Squeee! Photo by Dennis Dow, Woodland Park Zoo


• Pigs live in social groups called sounders, but no, they don’t have scarves.

• Pigs do not sweat and, therefore, need to cool off in mud wallows and water.

• Males grow sharp tusks as they mature, which are actually modified canine teeth.

• Wild pigs all have straight tails; only domestic pigs have curly ones.

Monday, March 12, 2018

We're on a new mission

Posted by: Alejandro Grajal, PhD, President and CEO

Your enduring loyalty and support mean you care deeply about Woodland Park Zoo’s future and the value it creates for your family and for the community you love. Since coming aboard at the zoo, I’ve been on a learning tour—listening to the community’s hopes and dreams for this 92-acre oasis, and ways the zoo can shape the future of wildlife conservation.

We are all wrestling with a difficult truth: Our impact on this planet is profound and pervasive. In reality, all wildlife and wild places are now in human care. We have been asking ourselves: what more can we, as a modern conservation zoo, do with this responsibility?

In a region renowned for its innovative, out-of-the-box thinking and strong environmental ethic, a lot, it turns out.

You spoke. We listened.

Last summer, I asked the zoo’s Board of Directors and staff to hold conversations with the community. We invited more than 80,000 people from all over the region, U.S. and globe to share their ideas about the zoo’s future. Surveys, focus groups and interviews engaged more than 6,000 diverse people, including zoo members, supporters, volunteers and staff, as well as conservation partners, community and business leaders, teachers, and students.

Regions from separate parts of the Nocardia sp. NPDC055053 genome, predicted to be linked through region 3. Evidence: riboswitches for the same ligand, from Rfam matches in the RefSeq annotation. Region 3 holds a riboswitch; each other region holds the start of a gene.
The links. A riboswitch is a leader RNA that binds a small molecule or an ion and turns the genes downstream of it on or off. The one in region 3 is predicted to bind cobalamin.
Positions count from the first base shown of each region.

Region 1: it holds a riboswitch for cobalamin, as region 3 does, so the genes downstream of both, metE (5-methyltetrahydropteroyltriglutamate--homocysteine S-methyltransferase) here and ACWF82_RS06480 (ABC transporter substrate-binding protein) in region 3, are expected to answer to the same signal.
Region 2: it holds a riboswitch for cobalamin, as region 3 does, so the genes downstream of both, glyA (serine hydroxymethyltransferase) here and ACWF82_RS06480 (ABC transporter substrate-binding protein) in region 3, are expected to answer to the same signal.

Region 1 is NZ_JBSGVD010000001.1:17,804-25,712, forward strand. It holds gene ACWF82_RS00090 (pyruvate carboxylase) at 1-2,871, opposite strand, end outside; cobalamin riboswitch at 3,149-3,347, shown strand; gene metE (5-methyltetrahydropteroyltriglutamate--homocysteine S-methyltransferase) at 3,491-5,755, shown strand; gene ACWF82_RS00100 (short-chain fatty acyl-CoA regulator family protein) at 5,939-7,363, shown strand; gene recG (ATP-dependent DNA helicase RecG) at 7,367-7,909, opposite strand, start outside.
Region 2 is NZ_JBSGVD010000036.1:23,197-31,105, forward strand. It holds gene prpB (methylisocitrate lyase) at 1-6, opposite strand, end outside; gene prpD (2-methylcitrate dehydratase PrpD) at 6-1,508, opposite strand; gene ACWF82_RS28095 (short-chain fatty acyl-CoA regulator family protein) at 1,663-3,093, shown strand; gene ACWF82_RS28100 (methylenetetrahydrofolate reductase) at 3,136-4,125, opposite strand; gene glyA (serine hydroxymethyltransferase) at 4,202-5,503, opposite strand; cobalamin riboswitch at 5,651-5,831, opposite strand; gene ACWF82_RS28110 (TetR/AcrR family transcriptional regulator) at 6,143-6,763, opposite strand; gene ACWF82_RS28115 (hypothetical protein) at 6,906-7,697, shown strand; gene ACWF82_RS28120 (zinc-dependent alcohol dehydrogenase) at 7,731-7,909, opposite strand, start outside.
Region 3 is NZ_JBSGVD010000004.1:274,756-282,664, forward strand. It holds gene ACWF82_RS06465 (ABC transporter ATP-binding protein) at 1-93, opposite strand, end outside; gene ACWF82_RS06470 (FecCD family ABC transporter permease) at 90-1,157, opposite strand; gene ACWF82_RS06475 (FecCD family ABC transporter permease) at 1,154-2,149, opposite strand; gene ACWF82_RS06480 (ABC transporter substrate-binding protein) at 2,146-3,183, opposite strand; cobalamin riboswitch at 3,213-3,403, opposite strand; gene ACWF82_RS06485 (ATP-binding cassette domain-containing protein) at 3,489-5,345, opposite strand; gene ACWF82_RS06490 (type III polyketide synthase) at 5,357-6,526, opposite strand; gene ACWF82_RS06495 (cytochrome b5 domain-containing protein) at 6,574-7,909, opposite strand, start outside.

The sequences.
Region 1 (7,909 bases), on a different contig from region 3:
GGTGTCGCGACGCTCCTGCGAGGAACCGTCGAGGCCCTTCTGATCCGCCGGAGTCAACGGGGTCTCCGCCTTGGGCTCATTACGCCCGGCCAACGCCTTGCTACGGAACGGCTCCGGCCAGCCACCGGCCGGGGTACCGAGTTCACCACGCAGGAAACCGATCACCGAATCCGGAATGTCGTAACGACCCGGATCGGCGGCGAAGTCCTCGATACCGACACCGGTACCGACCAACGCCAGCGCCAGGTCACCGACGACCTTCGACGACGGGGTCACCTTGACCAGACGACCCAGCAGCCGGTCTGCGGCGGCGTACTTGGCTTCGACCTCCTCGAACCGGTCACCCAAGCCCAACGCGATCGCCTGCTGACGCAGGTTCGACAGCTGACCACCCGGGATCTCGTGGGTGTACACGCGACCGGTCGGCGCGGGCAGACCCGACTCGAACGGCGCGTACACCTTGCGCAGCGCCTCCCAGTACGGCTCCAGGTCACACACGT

What we learned was energizing. Today, the world is calling on zoos to transform the relationship between people, our planet and all its creatures—to be catalysts for positive social change. That’s a tall order! But we are undaunted.

Closer than ever. Our newly expanded Ambassador Animal program sparks an emotional connection between animals and people, motivating action to help wildlife and our planet.

Our journey

With you as our guiding light, we’re embarking on an exciting new chapter in Woodland Park Zoo’s storied history, with a more expansive mission and a bold, new strategy

Mission: Woodland Park Zoo saves wildlife and inspires everyone to make conservation a priority in their lives.

This succinct declaration of our purpose says Why we are here, What we stand for and Who we are serving. Making conservation everybody’s responsibility requires all hands on deck. Clearly, we are aiming for the largest scale of impact. 

We humans face our biggest ethical challenge yet: Whether we will choose to live on this planet sustainably, with all its creatures. Our urgent call as a leading zoo is to be a megaphone that amplifies a resounding "Yes!" from everyone.

We’re confident that with you by our side—our 1.34 million annual guests, the 35 million people touched by our social media channels, and our vast local and global reach—we can mobilize our diverse voices and all our choices to ignite a powerful movement for conservation. Our relevance is no less than the Earth’s future!

Three strategic priorities drive and challenge us on this journey.

All conservation starts with caring...

We care. Animal welfare is at the heart of all conservation. It drives everything we do for our 1,200 animals and those we protect in the wild. Our devotion is providing the best care by the best professionals in the world, bar none. Our promise, to you and to our animals, is to push the standards of excellence and exemplify the highest quality of transparent and ethical care. We will show our guests the reasons to care and intimately connect them to our compassion and expertise.